Gov. Michelle Lujan Grisham signaled in a letter to legislative leaders Thursday that there will be a special session to deal with the budget situation from plunging oil and gas prices and the economic impact of the COVID-19 pandemic. But first, Lujan Grisham said she wants new revenue projections, including a sense of what sort of federal aid will be provided to states as the country is gripped and increasingly shut down by the virus. House Republican leadership sent a letter to the governor on Thursday calling for a special session to adjust the budget. And Senate Finance Committee chairman John Arthur Smith told the Albuquerque Journal the state could be facing a billion dollar loss in revenue because of oil and gas prices. But Lujan Grisham said in a letter that her focus is currently on stemming the tide of the COVID-19 pandemic and that they need more time to fully assess the economic impacts.
A “perfect storm” is hitting oil and gas prices, impacting New Mexico and its reliance on the volatile industry’s tax money, according to the Senate Finance Committee chair. The collapse in the price of oil comes just weeks after the state Legislature passed a budget and days before the governor makes her final decisions on line-item vetoes and other decisions in the budget. As of now, the governor’s office says the budget will preclude the need for a special session to adjust spending. Oil prices dropped nearly 25 percent on Monday, the worst day since 1991. Senate Finance Committee chairman John Arthur Smith, D-Deming, said it was because of a “perfect storm” with a dispute between Saudi Arabia and Russia leading the Middle Eastern nation to slash prices and announce an increase in production.
Only two weeks after crafting and approving the state budget, the New Mexico Senate’s top finance chief has told Gov. Michelle Lujan Grisham he would have no problem if she decides to pare back spending. “I’ve already sent word to the executive branch that if they feel vetos are necessary, I’m not going to be objecting to those,” said Sen. John Arthur Smith, the influential chair of the Senate Finance Committee. “The last thing I want to do is go back into special session.”
Why such drastic talk only two weeks after the House and Senate agreed on a $7.6 billion budget for fiscal year 2021? To put it briefly, coronavirus. U.S. oil prices closed at their lowest point in almost four years Friday.
Gov. Michelle Lujan Grisham gave her pen a workout Friday, signing a slew of public safety, child welfare, anti-discrimination, economic development and veterans bills. The governor signed into law a crime prevention package — House Bill 184 and House Judiciary Committee substitutes for House Bills 6, 35 and 113 — that will increase the penalties for being a felon in possession of a firearm and brandishing a firearm in the commission of a felony. In addition, the legislation will:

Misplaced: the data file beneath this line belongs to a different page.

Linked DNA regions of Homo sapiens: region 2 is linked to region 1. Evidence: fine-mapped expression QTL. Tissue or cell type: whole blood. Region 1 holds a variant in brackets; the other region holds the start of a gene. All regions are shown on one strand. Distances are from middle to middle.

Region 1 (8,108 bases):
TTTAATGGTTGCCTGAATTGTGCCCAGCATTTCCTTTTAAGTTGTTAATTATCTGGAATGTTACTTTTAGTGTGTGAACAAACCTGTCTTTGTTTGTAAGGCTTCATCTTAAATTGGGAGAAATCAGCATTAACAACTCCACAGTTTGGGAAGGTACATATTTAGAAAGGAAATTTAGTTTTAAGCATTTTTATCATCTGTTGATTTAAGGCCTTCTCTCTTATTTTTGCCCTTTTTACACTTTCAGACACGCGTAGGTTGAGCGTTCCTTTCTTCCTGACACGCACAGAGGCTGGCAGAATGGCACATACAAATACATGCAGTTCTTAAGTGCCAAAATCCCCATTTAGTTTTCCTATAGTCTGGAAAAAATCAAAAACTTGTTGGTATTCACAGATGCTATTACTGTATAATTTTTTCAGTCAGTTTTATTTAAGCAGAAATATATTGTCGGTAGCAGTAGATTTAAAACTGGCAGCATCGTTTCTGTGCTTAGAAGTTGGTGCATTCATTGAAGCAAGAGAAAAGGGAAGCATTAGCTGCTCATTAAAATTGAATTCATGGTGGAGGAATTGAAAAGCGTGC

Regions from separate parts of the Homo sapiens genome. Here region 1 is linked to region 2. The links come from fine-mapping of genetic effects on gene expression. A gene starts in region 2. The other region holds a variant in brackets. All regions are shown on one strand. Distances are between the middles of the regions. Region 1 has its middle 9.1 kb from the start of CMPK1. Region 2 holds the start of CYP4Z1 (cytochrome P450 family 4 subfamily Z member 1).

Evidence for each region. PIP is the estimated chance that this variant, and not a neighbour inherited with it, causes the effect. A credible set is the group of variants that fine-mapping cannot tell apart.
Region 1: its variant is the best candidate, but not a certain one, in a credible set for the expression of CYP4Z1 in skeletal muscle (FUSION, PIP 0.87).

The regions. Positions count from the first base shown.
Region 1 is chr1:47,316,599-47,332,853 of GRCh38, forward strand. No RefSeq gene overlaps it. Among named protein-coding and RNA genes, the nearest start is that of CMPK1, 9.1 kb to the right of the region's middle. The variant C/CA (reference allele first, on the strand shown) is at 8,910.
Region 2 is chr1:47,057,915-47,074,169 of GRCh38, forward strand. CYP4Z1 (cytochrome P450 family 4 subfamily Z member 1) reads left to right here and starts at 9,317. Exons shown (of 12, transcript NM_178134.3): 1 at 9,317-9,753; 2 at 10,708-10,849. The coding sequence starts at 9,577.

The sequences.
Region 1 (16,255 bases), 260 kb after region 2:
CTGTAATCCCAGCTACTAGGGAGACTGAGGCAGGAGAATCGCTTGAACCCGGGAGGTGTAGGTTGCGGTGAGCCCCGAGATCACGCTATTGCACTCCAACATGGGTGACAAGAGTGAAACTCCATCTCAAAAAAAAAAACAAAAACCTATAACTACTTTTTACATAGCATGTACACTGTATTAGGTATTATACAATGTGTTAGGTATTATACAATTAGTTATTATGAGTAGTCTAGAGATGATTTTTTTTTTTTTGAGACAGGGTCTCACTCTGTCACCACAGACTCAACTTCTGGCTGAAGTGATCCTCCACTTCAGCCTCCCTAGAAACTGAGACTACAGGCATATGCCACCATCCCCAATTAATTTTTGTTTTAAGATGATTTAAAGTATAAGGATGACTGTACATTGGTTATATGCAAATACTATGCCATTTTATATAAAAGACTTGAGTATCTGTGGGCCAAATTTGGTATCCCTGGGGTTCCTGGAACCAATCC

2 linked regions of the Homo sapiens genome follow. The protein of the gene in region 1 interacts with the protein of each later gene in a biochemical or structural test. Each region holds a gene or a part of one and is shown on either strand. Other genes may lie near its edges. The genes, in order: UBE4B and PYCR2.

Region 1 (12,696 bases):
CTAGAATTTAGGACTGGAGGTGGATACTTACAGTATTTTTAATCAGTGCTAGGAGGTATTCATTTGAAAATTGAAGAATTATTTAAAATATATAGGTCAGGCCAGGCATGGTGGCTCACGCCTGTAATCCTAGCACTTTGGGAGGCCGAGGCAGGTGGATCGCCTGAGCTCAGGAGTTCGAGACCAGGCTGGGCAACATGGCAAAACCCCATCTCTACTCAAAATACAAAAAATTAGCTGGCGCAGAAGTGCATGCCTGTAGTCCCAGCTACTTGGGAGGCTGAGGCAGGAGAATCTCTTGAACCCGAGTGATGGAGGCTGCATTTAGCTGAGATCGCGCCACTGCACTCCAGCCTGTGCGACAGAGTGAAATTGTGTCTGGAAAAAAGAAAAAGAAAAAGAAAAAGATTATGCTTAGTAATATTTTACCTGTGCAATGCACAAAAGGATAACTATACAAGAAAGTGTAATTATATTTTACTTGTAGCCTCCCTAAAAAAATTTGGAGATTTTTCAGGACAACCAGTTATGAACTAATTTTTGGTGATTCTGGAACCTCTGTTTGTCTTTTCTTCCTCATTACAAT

• Create funding for the training of school resource officers, including instruction on de-escalation techniques and adolescent-specific issues. • Increase funds available for training and equipment for police departments, county sheriff’s offices and university and tribal police officers. • Allocate up to $2 million to the Department of Public Safety to offset expenses for special deployments of state police in counties and cities across the state.
Gov. Michelle Lujan Grisham signed a slate of bills into law Tuesday afternoon aimed at expanding renewable energy and modernizing the state’s electricity infrastructure, including a bill that reinstates the solar tax credit that expired under the previous administration. SB 29, sponsored by Sen. Mimi Stewart, D-Albuquerque and Rep. Matthew McQueen, D-Galisteo, reinstates the solar tax credit that expired in 2016. The bill creates a personal income tax credit to cover 10 percent of the costs of a solar thermal or solar photovoltaic system for residential, business or agriculture applications. The new law is applicable to tax years starting on January 1, 2020. The tax credit will help more New Mexico families and small businesses “invest in solar, and will boost our statewide effort to move toward the goal of having a 50 percent renewable portfolio standard by 2030,” Stewart said.
Gov. Michelle Lujan Grisham has signed a bipartisan bill into law that aims to put New Mexico’s state pension system on a path to solvency.
Senate Bill 72, one of the high-profile bills of the 2020 session, calls for increasing contributions from public workers and the state in a bid to eventually eliminate the Public Employees Retirement Association’s $6.6 billion unfunded liability. “By paying out more than it was taking in, PERA was on a path to eventual bankruptcy,” Lujan Grisham said in a statement on Monday. “Now we’ve reversed course, and I’m confident New Mexico can keep its promises to current and future retirees.” Lujan Grisham made the bill one of her priorities for the session after issuing an executive order last year to create a working group that drafted a pension reform proposal. Many of that task force’s recommendations were incorporated into the eventual bill, sponsored by Sen. George Muñoz, D-Gallup, and Rep. Phelps Anderson, R-Roswell.